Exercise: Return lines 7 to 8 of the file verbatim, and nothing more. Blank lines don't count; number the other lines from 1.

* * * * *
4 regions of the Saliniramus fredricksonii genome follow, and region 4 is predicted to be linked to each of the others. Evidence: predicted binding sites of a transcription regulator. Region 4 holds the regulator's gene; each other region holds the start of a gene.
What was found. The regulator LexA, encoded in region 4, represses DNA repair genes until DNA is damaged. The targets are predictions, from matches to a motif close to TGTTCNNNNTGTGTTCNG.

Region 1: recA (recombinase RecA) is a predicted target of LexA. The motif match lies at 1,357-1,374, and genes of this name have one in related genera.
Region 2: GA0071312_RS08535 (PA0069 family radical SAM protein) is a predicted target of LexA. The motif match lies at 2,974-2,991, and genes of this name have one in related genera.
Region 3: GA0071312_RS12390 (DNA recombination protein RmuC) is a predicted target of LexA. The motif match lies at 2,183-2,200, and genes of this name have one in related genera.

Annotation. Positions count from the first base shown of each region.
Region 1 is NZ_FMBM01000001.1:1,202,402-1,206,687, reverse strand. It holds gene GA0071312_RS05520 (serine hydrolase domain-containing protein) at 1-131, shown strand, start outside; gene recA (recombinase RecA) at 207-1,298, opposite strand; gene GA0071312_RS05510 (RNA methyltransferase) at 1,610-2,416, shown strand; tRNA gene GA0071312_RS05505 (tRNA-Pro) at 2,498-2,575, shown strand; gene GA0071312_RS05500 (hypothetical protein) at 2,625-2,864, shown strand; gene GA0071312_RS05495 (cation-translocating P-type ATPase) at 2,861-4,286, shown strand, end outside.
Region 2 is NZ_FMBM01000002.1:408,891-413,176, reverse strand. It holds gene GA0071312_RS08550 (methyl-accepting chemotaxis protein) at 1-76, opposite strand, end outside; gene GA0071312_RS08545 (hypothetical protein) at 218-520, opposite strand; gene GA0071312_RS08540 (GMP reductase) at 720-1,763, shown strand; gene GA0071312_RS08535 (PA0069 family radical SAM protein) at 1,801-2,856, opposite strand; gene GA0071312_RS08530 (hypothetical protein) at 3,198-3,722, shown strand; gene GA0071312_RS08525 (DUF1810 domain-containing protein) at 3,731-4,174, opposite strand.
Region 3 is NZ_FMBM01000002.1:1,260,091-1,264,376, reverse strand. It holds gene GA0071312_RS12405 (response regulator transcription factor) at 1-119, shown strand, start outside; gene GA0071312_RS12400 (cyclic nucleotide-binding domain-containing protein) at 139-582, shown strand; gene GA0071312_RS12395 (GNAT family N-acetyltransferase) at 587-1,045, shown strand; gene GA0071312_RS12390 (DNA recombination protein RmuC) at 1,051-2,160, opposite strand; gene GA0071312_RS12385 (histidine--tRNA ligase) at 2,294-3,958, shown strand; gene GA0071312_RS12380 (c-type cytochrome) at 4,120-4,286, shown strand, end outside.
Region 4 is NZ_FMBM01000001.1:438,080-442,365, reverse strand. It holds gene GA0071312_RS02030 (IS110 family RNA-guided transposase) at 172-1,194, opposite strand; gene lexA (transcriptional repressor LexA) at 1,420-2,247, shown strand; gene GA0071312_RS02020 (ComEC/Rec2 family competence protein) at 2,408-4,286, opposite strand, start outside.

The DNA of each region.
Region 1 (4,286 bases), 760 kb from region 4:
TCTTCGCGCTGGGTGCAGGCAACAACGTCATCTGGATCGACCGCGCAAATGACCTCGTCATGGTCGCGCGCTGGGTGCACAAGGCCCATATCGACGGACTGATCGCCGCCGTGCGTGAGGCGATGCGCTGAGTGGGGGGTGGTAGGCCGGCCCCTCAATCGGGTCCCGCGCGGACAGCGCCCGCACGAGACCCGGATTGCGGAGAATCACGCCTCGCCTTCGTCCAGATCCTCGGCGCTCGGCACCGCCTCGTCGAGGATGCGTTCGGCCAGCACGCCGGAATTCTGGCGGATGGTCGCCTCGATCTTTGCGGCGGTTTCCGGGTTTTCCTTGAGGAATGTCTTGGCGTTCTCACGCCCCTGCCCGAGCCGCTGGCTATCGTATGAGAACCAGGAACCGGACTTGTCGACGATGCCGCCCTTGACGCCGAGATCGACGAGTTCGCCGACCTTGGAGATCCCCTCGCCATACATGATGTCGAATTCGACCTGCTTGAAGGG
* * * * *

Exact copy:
Region 1 is NZ_FMBM01000001.1:1,202,402-1,206,687, reverse strand. It holds gene GA0071312_RS05520 (serine hydrolase domain-containing protein) at 1-131, shown strand, start outside; gene recA (recombinase RecA) at 207-1,298, opposite strand; gene GA0071312_RS05510 (RNA methyltransferase) at 1,610-2,416, shown strand; tRNA gene GA0071312_RS05505 (tRNA-Pro) at 2,498-2,575, shown strand; gene GA0071312_RS05500 (hypothetical protein) at 2,625-2,864, shown strand; gene GA0071312_RS05495 (cation-translocating P-type ATPase) at 2,861-4,286, shown strand, end outside.
Region 2 is NZ_FMBM01000002.1:408,891-413,176, reverse strand. It holds gene GA0071312_RS08550 (methyl-accepting chemotaxis protein) at 1-76, opposite strand, end outside; gene GA0071312_RS08545 (hypothetical protein) at 218-520, opposite strand; gene GA0071312_RS08540 (GMP reductase) at 720-1,763, shown strand; gene GA0071312_RS08535 (PA0069 family radical SAM protein) at 1,801-2,856, opposite strand; gene GA0071312_RS08530 (hypothetical protein) at 3,198-3,722, shown strand; gene GA0071312_RS08525 (DUF1810 domain-containing protein) at 3,731-4,174, opposite strand.